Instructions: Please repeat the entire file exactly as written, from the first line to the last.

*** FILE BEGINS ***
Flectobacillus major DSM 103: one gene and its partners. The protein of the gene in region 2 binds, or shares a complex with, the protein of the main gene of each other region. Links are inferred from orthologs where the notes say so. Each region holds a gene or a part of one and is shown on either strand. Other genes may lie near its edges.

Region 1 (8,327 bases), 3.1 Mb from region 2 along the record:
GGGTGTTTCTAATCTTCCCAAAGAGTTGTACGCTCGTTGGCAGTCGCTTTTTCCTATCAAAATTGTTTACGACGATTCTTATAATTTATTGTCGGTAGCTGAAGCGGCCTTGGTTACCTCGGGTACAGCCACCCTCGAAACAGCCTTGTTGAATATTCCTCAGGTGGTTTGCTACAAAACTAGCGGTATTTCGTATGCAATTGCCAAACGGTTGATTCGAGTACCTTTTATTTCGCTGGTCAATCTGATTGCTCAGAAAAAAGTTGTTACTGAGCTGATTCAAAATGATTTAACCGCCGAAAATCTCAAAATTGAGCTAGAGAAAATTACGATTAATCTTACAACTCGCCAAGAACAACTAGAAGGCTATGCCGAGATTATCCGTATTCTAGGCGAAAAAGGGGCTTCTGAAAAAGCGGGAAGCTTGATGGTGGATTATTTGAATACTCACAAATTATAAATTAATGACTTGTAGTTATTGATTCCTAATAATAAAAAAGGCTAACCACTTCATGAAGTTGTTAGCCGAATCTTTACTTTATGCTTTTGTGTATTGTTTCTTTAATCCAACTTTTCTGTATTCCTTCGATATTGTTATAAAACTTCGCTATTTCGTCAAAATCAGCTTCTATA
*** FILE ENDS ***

Flectobacillus major DSM 103: one gene and its partners. The protein of the gene in region 2 binds, or shares a complex with, the protein of the main gene of each other region. Links are inferred from orthologs where the notes say so. Each region holds a gene or a part of one and is shown on either strand. Other genes may lie near its edges.

Region 1 (8,327 bases), 3.1 Mb from region 2 along the record:
GGGTGTTTCTAATCTTCCCAAAGAGTTGTACGCTCGTTGGCAGTCGCTTTTTCCTATCAAAATTGTTTACGACGATTCTTATAATTTATTGTCGGTAGCTGAAGCGGCCTTGGTTACCTCGGGTACAGCCACCCTCGAAACAGCCTTGTTGAATATTCCTCAGGTGGTTTGCTACAAAACTAGCGGTATTTCGTATGCAATTGCCAAACGGTTGATTCGAGTACCTTTTATTTCGCTGGTCAATCTGATTGCTCAGAAAAAAGTTGTTACTGAGCTGATTCAAAATGATTTAACCGCCGAAAATCTCAAAATTGAGCTAGAGAAAATTACGATTAATCTTACAACTCGCCAAGAACAACTAGAAGGCTATGCCGAGATTATCCGTATTCTAGGCGAAAAAGGGGCTTCTGAAAAAGCGGGAAGCTTGATGGTGGATTATTTGAATACTCACAAATTATAAATTAATGACTTGTAGTTATTGATTCCTAATAATAAAAAAGGCTAACCACTTCATGAAGTTGTTAGCCGAATCTTTACTTTATGCTTTTGTGTATTGTTTCTTTAATCCAACTTTTCTGTATTCCTTCGATATTGTTATAAAACTTCGCTATTTCGTCAAAATCAGCTTCTATA